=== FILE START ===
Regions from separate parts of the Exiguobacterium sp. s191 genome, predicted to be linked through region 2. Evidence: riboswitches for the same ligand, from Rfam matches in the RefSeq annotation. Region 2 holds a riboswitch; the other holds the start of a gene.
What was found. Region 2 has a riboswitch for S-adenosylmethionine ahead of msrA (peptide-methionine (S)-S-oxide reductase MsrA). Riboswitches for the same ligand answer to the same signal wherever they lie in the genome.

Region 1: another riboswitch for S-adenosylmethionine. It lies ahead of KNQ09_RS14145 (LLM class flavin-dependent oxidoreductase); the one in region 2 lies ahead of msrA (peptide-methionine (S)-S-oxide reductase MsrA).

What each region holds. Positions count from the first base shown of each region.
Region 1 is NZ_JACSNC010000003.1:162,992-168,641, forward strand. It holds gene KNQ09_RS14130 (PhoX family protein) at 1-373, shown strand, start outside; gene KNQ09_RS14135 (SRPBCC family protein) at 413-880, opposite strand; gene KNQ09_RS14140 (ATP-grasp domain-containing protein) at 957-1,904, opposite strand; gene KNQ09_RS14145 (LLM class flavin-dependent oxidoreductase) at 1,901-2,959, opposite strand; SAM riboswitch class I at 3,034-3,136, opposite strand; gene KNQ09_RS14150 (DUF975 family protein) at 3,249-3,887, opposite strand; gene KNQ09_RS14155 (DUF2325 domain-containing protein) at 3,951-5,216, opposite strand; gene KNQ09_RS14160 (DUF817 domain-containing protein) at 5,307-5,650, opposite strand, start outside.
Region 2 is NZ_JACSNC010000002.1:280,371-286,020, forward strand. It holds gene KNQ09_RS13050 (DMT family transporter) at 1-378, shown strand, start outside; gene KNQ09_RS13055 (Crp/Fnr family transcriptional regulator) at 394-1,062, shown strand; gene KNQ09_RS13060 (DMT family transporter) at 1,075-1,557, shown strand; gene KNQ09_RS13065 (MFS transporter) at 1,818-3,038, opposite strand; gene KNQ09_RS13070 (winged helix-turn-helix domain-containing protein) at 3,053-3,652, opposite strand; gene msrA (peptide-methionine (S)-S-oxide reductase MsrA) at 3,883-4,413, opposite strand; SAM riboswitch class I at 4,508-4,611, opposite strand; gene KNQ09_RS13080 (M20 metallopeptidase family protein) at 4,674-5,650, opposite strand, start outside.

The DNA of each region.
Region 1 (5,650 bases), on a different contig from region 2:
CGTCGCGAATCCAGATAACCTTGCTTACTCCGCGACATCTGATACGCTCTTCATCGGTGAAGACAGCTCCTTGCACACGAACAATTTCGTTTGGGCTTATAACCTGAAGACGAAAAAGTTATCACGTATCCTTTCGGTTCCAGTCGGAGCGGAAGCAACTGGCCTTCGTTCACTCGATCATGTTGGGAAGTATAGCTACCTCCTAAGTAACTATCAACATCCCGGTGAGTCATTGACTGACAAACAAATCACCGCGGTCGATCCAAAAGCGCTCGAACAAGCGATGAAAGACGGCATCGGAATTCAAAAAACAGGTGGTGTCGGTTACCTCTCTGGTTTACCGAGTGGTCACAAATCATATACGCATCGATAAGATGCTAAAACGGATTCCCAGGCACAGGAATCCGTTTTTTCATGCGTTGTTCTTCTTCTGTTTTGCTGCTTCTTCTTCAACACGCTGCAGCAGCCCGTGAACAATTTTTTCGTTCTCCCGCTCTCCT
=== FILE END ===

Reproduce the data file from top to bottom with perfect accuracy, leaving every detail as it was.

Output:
Regions from separate parts of the Exiguobacterium sp. s191 genome, predicted to be linked through region 2. Evidence: riboswitches for the same ligand, from Rfam matches in the RefSeq annotation. Region 2 holds a riboswitch; the other holds the start of a gene.
What was found. Region 2 has a riboswitch for S-adenosylmethionine ahead of msrA (peptide-methionine (S)-S-oxide reductase MsrA). Riboswitches for the same ligand answer to the same signal wherever they lie in the genome.

Region 1: another riboswitch for S-adenosylmethionine. It lies ahead of KNQ09_RS14145 (LLM class flavin-dependent oxidoreductase); the one in region 2 lies ahead of msrA (peptide-methionine (S)-S-oxide reductase MsrA).

What each region holds. Positions count from the first base shown of each region.
Region 1 is NZ_JACSNC010000003.1:162,992-168,641, forward strand. It holds gene KNQ09_RS14130 (PhoX family protein) at 1-373, shown strand, start outside; gene KNQ09_RS14135 (SRPBCC family protein) at 413-880, opposite strand; gene KNQ09_RS14140 (ATP-grasp domain-containing protein) at 957-1,904, opposite strand; gene KNQ09_RS14145 (LLM class flavin-dependent oxidoreductase) at 1,901-2,959, opposite strand; SAM riboswitch class I at 3,034-3,136, opposite strand; gene KNQ09_RS14150 (DUF975 family protein) at 3,249-3,887, opposite strand; gene KNQ09_RS14155 (DUF2325 domain-containing protein) at 3,951-5,216, opposite strand; gene KNQ09_RS14160 (DUF817 domain-containing protein) at 5,307-5,650, opposite strand, start outside.
Region 2 is NZ_JACSNC010000002.1:280,371-286,020, forward strand. It holds gene KNQ09_RS13050 (DMT family transporter) at 1-378, shown strand, start outside; gene KNQ09_RS13055 (Crp/Fnr family transcriptional regulator) at 394-1,062, shown strand; gene KNQ09_RS13060 (DMT family transporter) at 1,075-1,557, shown strand; gene KNQ09_RS13065 (MFS transporter) at 1,818-3,038, opposite strand; gene KNQ09_RS13070 (winged helix-turn-helix domain-containing protein) at 3,053-3,652, opposite strand; gene msrA (peptide-methionine (S)-S-oxide reductase MsrA) at 3,883-4,413, opposite strand; SAM riboswitch class I at 4,508-4,611, opposite strand; gene KNQ09_RS13080 (M20 metallopeptidase family protein) at 4,674-5,650, opposite strand, start outside.

The DNA of each region.
Region 1 (5,650 bases), on a different contig from region 2:
CGTCGCGAATCCAGATAACCTTGCTTACTCCGCGACATCTGATACGCTCTTCATCGGTGAAGACAGCTCCTTGCACACGAACAATTTCGTTTGGGCTTATAACCTGAAGACGAAAAAGTTATCACGTATCCTTTCGGTTCCAGTCGGAGCGGAAGCAACTGGCCTTCGTTCACTCGATCATGTTGGGAAGTATAGCTACCTCCTAAGTAACTATCAACATCCCGGTGAGTCATTGACTGACAAACAAATCACCGCGGTCGATCCAAAAGCGCTCGAACAAGCGATGAAAGACGGCATCGGAATTCAAAAAACAGGTGGTGTCGGTTACCTCTCTGGTTTACCGAGTGGTCACAAATCATATACGCATCGATAAGATGCTAAAACGGATTCCCAGGCACAGGAATCCGTTTTTTCATGCGTTGTTCTTCTTCTGTTTTGCTGCTTCTTCTTCAACACGCTGCAGCAGCCCGTGAACAATTTTTTCGTTCTCCCGCTCTCCT